All told, as capital markets takes on a bigger role in the distribution of limited capital over banking system, in the choice of either funding government expenditures or private investment, the resurgent function of bond vigilantism will likely be accentuated as time goes by.

Mainstream Denials And The Greenshoots of Inflation

``We're going to have a currency crisis, probably this fall or the fall of 2010. It's been building up for a long time. We've had a huge rally in the dollar, and artificial rally in the dollar, so it's time for a currency crisis.”-Jim Rogers Bloomberg

Nobel Laureate Dr. Paul Krugman recently wrote in his widely read column at the New York Times to dismiss of the risks of inflation. He suggested that what has been happening in the marketplace isn’t about inflation, but an attempt by the opposition to dislodge present policies,

``But it’s hard to escape the sense that the current inflation fear-mongering is partly political, coming largely from economists who had no problem with deficits caused by tax cuts but suddenly became fiscal scolds when the government started spending money to rescue the economy. And their goal seems to be to bully the Obama administration into abandoning those rescue efforts.” (bold emphasis mine)

Dr. Krugman’s basis for debunking inflation has been 1) most recent data on consumer index and importantly 2) banks haven’t been lending enough since bank reserves remain bloated. Apparently, the popular economist believes that what happens today should be construed as tomorrow’s events.

Yet, Dr. Krugman’s prescription is for the Obama administration to continue with its inflationary path. In other words, the mainstream’s ideology has been epitomized by Dr. Krugman.

And this is the same ideology, which for us has been heightening the risks of intractable inflation, despite the supposed “omniscience” of the Nobel awardee.

As we argued last week in $200 Per Barrel Oil, Here We Come!, inflationary policies will largely cause a spike in oil prices in combination with oil’s structural fundamental imbalances.

Unfortunately Dr. Krugman, who believes in the almighty power of governments as solution to everything, has a skewed understanding of inflation; inflation has been always a political process. Since government actions, such as spending, lending, guaranteeing, protecting, subsidizing etc…, are not determined by the marketplace or by fundamental economic laws of demand and supply, as they are arbitrarily decided upon by policymakers and regulators, then such actions are reckoned as political in nature. Hence, inflation fear mongering isn’t political, Dr. Krugman gets it the other way around, but the use of mandated coercive powers to implement redistributive process is.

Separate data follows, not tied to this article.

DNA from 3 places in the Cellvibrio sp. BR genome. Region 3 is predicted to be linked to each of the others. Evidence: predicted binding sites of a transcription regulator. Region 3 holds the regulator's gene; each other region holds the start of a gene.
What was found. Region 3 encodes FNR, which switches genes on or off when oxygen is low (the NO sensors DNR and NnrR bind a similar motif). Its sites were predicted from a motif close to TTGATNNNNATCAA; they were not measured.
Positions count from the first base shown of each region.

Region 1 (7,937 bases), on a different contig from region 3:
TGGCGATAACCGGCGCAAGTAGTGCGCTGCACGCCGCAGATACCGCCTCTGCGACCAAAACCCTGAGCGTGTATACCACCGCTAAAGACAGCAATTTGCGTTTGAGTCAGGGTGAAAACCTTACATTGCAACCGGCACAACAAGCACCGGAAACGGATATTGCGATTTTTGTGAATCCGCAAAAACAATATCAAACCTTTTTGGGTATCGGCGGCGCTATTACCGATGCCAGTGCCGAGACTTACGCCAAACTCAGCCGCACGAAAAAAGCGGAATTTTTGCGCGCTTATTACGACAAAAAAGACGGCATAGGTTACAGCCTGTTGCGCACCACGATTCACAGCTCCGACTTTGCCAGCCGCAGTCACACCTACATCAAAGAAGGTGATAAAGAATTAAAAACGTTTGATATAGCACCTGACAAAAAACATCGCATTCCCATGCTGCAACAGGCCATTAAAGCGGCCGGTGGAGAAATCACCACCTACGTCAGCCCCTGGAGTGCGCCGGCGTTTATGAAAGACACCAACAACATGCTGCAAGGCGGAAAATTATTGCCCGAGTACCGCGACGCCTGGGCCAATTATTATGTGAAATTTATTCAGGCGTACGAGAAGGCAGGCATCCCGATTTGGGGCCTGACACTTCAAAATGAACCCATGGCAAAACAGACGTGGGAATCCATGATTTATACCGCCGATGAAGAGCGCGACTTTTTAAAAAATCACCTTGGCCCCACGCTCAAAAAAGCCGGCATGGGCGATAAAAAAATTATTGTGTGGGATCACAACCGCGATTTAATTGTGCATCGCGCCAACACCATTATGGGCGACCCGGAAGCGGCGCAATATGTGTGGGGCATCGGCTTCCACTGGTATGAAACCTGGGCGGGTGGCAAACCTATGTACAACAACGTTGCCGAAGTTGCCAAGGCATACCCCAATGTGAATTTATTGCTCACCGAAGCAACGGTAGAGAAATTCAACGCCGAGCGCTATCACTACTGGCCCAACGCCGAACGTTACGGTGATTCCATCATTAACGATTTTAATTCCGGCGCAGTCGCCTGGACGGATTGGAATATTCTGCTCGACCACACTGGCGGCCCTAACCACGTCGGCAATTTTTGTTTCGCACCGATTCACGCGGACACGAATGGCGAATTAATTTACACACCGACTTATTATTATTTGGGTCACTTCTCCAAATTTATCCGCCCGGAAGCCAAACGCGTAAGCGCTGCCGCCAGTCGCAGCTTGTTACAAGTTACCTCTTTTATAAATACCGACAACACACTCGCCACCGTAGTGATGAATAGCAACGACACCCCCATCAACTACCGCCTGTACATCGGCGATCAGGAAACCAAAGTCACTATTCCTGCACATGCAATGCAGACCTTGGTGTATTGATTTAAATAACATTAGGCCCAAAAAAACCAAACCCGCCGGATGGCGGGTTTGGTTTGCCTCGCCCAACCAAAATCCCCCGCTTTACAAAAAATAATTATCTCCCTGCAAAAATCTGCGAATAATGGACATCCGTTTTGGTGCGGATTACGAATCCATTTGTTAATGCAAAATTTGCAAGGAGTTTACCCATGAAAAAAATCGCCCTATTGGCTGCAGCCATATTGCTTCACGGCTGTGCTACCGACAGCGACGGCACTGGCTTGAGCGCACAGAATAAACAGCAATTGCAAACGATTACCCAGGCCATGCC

Monetary Forces Strengthens Decoupling

Mainstream experts, like Dr. Krugman, have been lost with the sudden rise of stock markets and in the commodity markets as the actions marketplace appears to have been detached from the developments in the real economy. This is because Dr. Krugman has been predicting of a deflationary depression and even wrote a book about it. Lately, Dr. Krugman conceded that “We have averted utter catastrophe.”

As we mentioned in our mid week article, see Monetary Forces Appear To Be Gaining An Upper Hand, these experts have been “rationalizing” on market actions to either affirm or dispute market accounts depending on their inherent biases.

For the bulls, the recent market activities account for as some form of triumph by government policy efforts to resuscitate the global economy or the much ballyhooed “greenshoots”.

For the bears, the widening disconnect with the real economy seems like a surefire indicator of a maturing bear market rally which will ultimately end in tears.

For us, while some signs of economic recovery have indeed been taking place in response to the “shock” (or our Posttraumatic Stress Disorder-PTSD) arising from the near meltdown of the US banking system, due to an institutional bank run which took place late last year, recent developments or market outperformance have been symptomatic of monetary forces asserting dominance over both the marketplace and the economic sphere.

We also beg to differ from the mainstream opinion that the present rising markets is about expanding global risk appetite.

Instead, we see the risk profile as shifting substantially to weigh against US markets more than Emerging Markets or Asia.

Aside from the Bond markets or stock markets (see Figure 4), we note that from the economic growth perspective to policy trajectories (Asia has been adopting policies directed at integration amidst this crisis) to prospective business conditions signs have evinced of “decoupling”.

Figure 4: Bespoke Invest: BRIC outperforms S&P 500

And we are entirely agree with the observation that the ongoing dynamics has been a “shift from the Core to the Periphery”, as analyst Doug Noland in his Credit Bubble Bulletin predicts, ``A robust Core to Periphery Dynamic and the re-emergence of dollar vulnerability are a potent combination. U.S. markets to this point remain sanguine with the prospect of an expanding Federal Reserve balance sheet rectifying any spike in interest rates. But currency markets are no doubt increasingly fixated on our propensity to monetize our massive debt. At some point, increasingly unwieldy flows out of our currency may force the Fed’s hand. The scenario where the Fed is forced to choose between loose monetary policy and currency crisis could be a potential big negative surprise for U.S. markets.” (bold highlight mine)